Tuesday, April 25, 2006

Some ideas on utilizing HT 3.0

HT 3.0 is very exciting stuff. HT 3.0 is hot pluggable and link length can be 1 meter long.

I envision in the near future, AMD PCes will come with a cache coherent HT 3.0 port, much like a i1394 port.

You can then buy specific acceleration chips to insert into the port. For instance, there could be a chip for DOOM, you buy the game, it can play fine. But there is also an acceleration chip which you can insert into the HT 3.0 port. The CPU recognizes the chip and delegates some computation, such as fragging a monster, to the dedicated hardware. Take another more realistic case: video encoding. Video encoding is very CPU intensive if done in software, if one can get a MPEG HT 3.0 chip that can be plugged into the PC that performs realtime MPEG encoding, it will be a huge boost. Starting from this idea, for each video format, one can have a specific HT 3.0 chip for it. Or look at PhotoShop, you can buy a chip that does the expensive image processing algorithms. The artists will love it. For your web server, you can get an XML parser chip... In principle, any piece of software can have a dedicated booster chip, as long as there is a market for it.

The beauty of the HT 3.0 cards is that you can remove them from one PC to another with ease. So you use them on your desktop or you can take your booster chips on the road and boost your Turion 64 notebook.

Now, suppose you have two AMD64 PCes both with HT 3.0 ports, you can then buy a HT 3.0 cable to link them together, and immediately you get a SMP boxes with double CPU power and double memory....

That should be a lot of good business for everyone.


Blogger netrama said...

I think there is where Technology is headed..and no this is not the "technology" like the word used in "Vpro Technology" ..Intel should be ashamed :-)

I see FPGA's (+DSP) based acceleration modules forming direct inserts into a HT Interface. End users could buy the 'Load' files for to configure these modules. A Load is nothing but a little file that tells the Module how to configure itself to accelerates the alogorithms of the corresponding software. A gamer might be interested in getting a 'Load' for his favorite game. Studios might want to say ..get a MPGE4 Encoding 'Load' for the Module

Once a Common FPGA Platform is established to go into the HT..there could be 'Load' files for all apps needing intensive math, vector and DSP Processings !!

As a fule of thumb...anything in software is atleast 10 times slower than Hardware..so you can already imagine the benefits.

“WELCOME” to the Fall of the General Purpose Processors as we know it !!!

11:34 AM, April 25, 2006  
Anonymous nonworkingrich said...

I find it rather horrible to have a bulk of specialized HT modules you have to switch between, according to the task at issue. This is only of use for very specialized environments where only one module does the same job all the time.
For multiple purpose application, the way to go is FPGA. Namely FPGA in conjunction with a profiling software that generates appropriate FPGA programming during the execution of the software you want to accelerate. Similar to the way the DEC FX!32 x86 emulator once generated Alpha microcode.
Imagine one profiling run with an H.264 encoder; profiling will slow down the process remarkably. But afterwards, you can execute all these complicated transcendental matrix operations and fourier transformations _in_hardware_, speeding up the process 10x - at least.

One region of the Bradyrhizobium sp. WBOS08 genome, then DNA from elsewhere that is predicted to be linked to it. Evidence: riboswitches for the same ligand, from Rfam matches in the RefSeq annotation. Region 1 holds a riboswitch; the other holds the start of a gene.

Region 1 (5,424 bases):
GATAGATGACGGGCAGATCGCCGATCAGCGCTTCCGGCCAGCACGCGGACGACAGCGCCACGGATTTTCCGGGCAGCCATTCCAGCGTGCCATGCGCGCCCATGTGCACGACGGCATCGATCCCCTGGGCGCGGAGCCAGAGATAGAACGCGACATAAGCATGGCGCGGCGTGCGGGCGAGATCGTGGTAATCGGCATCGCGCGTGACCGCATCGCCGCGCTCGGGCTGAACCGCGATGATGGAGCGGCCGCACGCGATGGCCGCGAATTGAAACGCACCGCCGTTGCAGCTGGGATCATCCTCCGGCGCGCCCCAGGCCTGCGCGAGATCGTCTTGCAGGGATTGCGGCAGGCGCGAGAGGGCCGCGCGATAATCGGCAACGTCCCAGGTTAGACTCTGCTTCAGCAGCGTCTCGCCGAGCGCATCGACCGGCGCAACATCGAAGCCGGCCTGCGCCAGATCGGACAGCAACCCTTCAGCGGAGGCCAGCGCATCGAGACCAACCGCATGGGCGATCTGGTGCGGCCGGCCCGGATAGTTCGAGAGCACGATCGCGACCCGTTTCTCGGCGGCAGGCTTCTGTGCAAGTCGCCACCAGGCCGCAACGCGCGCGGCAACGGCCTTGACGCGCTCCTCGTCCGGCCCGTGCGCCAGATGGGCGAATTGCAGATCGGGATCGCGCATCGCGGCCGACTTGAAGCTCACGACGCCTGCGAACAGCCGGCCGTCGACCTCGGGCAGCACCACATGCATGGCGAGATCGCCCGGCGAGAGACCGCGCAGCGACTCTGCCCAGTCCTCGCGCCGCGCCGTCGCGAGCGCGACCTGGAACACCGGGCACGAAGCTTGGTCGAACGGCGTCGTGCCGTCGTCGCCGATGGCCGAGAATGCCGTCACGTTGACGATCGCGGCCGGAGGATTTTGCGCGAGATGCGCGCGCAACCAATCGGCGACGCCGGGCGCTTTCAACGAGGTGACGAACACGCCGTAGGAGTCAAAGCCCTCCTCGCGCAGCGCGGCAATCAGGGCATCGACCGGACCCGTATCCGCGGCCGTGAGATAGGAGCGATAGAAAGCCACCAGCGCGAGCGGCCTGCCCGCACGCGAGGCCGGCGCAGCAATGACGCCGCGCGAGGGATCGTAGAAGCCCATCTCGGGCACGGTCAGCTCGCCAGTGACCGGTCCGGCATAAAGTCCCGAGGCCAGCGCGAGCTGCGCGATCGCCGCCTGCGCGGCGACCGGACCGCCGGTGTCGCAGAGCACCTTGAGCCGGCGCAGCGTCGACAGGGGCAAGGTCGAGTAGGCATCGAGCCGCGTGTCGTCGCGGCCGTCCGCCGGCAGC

I know this works.

11:44 AM, April 25, 2006  
Anonymous Magnus said...

Hi Doctor,

Can you explain which part of this technology is patented? There are many comments that Intel should start utilizing HyperTransport. Is that even possible considering that AMD owns a patent for a certain aspect of this technology?


12:16 PM, April 25, 2006  
Blogger Sharikou, Ph. D said...

The ASIC HT 3.0 cards can be mass produced and will be very cheap. FPGAs are slower, have fewer gates and more expensive, but they can be re-porgrammed. So, there will be a trade off.

12:44 PM, April 25, 2006  
Blogger Sharikou, Ph. D said...

"There are many comments that Intel should start utilizing HyperTransport."

The non coherent HyperTransport is open to everyone via the HyperTransport consortium, it's for I/O only. However, cache coherent HT (ccHT) is needed for what we are discussing here. ccHT is AMD's crown jewel and Intel can't get it, at least not for free.

12:47 PM, April 25, 2006  
Anonymous nonworkingrich said...

ASIC accelerators make sense in professional use where the main goal is to make a single application faster. Bet yet, even there it is questionable to a certain degree - think of new versions of an application, maybe always needing a new accelerator module. This could relativise the cheapness of ASIC quite quickly, besides you would have to wait for your module to be produced.
Therefore I clearly prefer the FPGA way - but only if connected with a viable profiler / program generator.

1:37 PM, April 25, 2006  
Anonymous Anonymous said...

For ability to add an FPGA coprocessor into an Opteron socket, check:


11:55 AM, May 01, 2006  
Anonymous Edward said...

One idea I think of that could utilize such an HT 3.0 is that users could connect multiple individual PCs with HT links and immediately get a NUMA machine. And with virtualization and some OS support it's probably even possible to control one box from another via some "root" access passing through the HT link.

11:16 PM, May 01, 2006  

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